Four ‘Dundee Doldrums’ found their way into Forked Tongue (1994) as part of ‘The Landfish’, a Scots section of the book, set after the English of ‘The Cortina Sonata’. Scots / English is not an either / or situation for Herbert: ‘My motto is: And not Or.’ Scots, to Herbert as to MacDiarmid, is part of a broader language spectrum available to the poet, encompassing archaic and contemporary types of speech and writing. ‘I’m a polystylist, obsessed by how different modes of writing interact – not just Scots or English, but also formal or free verse, poetry on the page or in performance, long poems, forty-line lyrics. Everything’s a dialect’ (Dream State).
In the 1990s Herbert was linked with the ‘Informationists’, a group of Scottish poets including Richard Price, Alan Riach and Peter McCarey, many of whom lived furth of Scotland, and who consciously responded to the new virtual age and its information overload. While Price crafted delicate miniatures from data-fragments, Herbert relished and pointed up, in open-ended list poems, the sheer quantity of available material: ‘The Informationist’s Love Song’ features ‘the countless quivers of a cloud of Cupids… total saturation… “Europe’s largest fresh water river system”’. In a universe awash with stuff, Herbert enjoys the way things rub up against each other unexpectedly. ‘Dog Conversion Chart’ cheerfully runs off a list of loose equivalents: ‘A poodle equals an empty bottle of vodka. // A corgi equals a Hillman Imp. // A cigarette equals a dog’s anus.’
Much of the humour and energy of his work comes from deliberate juxtapositions of elements from’ high’ and ‘low’, classical and contemporary culture, as in these poem titles: ‘The Entry of Don Quixote into Newcastle upon Tyne’, ‘Minnie the Sphinx’, ‘The Fall of the Hoose of Broon’ (all from The Big Bumper Book of Troy, that title itself another illustration of the point).
While these titles suggest the hugely varied subject matter of Herbert’s poetry, his juxtapository method, with its in-built tone of irony, indeed parody, can come to feel repetitive. Christopher Whyte points to this danger in a different context; referring to poems about Russia and Spain in The Big Bumper Book of Troy he writes that ‘Herbert gets invited to these places because he produces poetry. The upshot of the invitation is more poetry. The whole process has an inevitability that can appear machine-like.’ Whyte continues: ‘is the day-to-day life of a poet, with all its accidents and banalities, the most appropriate subject matter for his poetry? The overall effect is a pervasive and effortless egotism, the sleight of hand so imperceptible one risks losing sight of the oddity of such an approach.’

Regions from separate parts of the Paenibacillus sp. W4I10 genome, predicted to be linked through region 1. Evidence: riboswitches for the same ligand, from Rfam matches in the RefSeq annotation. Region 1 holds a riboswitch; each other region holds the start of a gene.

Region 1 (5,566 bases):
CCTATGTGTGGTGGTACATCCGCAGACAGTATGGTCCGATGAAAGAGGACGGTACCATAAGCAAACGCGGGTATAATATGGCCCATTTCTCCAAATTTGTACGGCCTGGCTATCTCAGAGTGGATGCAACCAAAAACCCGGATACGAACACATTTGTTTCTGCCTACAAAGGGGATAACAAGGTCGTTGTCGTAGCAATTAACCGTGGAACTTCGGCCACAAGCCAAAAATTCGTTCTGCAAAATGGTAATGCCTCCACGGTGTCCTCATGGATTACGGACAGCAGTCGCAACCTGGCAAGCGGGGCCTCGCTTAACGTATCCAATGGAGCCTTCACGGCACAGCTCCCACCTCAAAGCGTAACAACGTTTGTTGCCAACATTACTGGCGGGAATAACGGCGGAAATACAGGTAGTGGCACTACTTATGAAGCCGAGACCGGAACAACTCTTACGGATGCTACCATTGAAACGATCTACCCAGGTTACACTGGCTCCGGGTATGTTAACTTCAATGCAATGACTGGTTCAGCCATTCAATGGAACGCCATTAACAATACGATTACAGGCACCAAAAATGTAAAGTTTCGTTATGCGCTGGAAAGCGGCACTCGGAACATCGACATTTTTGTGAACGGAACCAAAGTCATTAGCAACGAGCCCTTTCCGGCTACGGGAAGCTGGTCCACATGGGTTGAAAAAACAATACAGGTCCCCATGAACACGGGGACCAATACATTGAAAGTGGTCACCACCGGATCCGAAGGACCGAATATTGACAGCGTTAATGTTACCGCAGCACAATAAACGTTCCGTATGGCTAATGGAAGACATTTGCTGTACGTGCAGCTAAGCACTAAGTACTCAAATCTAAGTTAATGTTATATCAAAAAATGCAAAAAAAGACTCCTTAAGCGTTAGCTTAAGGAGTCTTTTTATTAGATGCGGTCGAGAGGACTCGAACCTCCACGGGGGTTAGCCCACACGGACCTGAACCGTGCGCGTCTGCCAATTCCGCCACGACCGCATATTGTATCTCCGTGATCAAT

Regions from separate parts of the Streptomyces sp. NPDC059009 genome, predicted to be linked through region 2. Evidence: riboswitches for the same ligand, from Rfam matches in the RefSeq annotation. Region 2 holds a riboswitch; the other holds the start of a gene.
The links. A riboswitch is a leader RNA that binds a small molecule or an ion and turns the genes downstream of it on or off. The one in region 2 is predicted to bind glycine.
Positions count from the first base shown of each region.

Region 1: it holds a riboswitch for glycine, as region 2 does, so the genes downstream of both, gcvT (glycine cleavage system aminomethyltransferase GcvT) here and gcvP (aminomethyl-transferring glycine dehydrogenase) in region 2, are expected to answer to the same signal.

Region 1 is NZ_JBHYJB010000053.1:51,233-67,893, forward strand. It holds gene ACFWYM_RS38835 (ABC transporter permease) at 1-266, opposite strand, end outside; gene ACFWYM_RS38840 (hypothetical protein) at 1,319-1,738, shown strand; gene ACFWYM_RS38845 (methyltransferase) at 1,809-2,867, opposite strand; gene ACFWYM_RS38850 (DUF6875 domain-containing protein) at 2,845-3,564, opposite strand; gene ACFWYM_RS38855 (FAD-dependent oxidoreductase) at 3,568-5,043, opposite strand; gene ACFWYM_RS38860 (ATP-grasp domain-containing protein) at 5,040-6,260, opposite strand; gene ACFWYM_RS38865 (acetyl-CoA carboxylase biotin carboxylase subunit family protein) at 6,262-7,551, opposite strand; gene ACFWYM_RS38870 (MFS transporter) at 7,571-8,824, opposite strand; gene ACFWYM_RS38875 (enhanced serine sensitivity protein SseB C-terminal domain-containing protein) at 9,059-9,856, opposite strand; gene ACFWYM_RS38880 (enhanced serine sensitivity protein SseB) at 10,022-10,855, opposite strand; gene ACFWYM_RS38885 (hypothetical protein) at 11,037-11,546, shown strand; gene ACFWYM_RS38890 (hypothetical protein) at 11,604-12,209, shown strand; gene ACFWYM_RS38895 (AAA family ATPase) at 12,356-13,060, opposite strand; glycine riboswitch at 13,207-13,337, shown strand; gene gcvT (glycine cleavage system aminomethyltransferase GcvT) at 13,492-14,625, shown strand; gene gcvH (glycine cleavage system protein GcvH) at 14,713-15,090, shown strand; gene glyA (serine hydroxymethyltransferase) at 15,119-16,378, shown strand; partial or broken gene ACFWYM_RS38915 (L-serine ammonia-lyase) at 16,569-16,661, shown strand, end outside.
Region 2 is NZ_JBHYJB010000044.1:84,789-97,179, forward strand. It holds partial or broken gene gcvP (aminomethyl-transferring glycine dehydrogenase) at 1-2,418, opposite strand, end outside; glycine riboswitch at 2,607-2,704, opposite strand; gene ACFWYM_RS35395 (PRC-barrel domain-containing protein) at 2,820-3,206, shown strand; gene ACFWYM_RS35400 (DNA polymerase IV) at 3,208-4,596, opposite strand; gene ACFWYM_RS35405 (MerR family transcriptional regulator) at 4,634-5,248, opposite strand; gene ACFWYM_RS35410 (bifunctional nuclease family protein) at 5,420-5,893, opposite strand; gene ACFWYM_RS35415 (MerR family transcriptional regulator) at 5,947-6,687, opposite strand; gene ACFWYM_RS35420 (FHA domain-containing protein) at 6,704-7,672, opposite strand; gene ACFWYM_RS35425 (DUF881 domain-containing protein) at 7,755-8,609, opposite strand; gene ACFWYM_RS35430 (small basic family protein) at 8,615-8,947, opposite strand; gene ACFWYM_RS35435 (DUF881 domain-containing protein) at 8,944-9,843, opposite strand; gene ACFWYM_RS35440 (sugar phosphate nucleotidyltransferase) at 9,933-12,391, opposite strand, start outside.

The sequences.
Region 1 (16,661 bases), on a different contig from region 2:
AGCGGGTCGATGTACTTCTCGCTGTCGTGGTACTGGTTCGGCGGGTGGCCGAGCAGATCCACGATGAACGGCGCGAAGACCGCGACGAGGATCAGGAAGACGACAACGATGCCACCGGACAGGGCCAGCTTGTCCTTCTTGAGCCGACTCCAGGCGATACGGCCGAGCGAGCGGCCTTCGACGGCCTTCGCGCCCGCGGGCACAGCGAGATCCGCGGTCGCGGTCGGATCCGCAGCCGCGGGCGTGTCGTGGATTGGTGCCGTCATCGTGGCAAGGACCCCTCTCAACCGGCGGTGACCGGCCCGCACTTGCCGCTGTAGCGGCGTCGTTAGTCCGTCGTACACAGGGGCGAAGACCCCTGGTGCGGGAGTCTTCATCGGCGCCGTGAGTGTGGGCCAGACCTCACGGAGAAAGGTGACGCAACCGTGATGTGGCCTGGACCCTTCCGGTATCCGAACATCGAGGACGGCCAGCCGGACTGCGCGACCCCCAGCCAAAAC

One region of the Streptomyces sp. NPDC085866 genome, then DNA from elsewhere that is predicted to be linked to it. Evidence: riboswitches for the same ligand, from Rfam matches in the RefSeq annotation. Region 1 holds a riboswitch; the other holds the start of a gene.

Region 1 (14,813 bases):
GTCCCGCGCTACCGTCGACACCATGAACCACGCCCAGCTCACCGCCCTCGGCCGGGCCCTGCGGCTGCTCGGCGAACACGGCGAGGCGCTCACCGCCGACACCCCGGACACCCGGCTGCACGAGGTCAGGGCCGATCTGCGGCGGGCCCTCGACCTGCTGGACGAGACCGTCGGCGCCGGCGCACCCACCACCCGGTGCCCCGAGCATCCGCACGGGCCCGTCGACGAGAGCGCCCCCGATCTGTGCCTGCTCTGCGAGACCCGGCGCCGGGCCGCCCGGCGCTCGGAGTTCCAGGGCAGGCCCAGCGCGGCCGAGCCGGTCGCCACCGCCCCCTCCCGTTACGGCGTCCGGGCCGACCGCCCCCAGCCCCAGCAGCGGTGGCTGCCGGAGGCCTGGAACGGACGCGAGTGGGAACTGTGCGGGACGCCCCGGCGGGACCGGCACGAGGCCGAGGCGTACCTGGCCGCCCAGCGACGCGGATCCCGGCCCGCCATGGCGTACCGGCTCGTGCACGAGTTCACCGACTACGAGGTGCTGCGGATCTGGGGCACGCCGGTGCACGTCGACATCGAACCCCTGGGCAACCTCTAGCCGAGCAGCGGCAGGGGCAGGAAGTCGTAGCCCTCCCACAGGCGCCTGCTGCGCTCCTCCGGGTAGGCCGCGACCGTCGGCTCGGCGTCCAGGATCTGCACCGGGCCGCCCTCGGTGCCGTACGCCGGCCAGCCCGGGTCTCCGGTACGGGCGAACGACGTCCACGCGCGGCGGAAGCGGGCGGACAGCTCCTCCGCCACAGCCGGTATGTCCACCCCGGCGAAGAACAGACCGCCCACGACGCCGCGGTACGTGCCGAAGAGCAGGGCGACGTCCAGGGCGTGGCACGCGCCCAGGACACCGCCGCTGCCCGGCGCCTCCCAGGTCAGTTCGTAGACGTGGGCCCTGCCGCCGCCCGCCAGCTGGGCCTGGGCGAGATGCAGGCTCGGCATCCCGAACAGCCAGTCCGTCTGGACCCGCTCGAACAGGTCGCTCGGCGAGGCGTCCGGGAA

Perhaps surprisingly, given that accusation of egotism, some of Herbert’s strongest poems are his most personal, where he loosens the shackles of irony, and works with a degree of emotional, intellectual and formal restraint. These poems move beyond the state of ‘information’ where everything is equivalent to everything else; certain things have more meaning than others, in particular the parent-child relationship. ‘Corbandie’, about a child as yet unborn, uses Scots to delicate effect, while ‘Kimmerin’ celebratates her birth by the simple evocation of a hare. ‘Becoming Joseph’ is a longer sprawl of a list-poem, raised by a consistently interesting idea, that all fathers are in the position of Christ’s father, who ‘[carries] the beloved supplanter on his baffled back’, experiencing an undeniable yet also distant connection with the other in the form of the child. What starts out as a rummage through memory, neither more nor less interesting than many of Herbert’s poems, becomes something darker and stranger, the mask it puts on making the speaker more rather than less vulnerable.
Herbert was appointed Dundee’s first Makar in 2013. In 2014 he was awarded a Cholmondeley Prize for his poetry, and an honorary doctorate from Dundee University, and in 2015 a Fellowship of the Royal Society of Literature.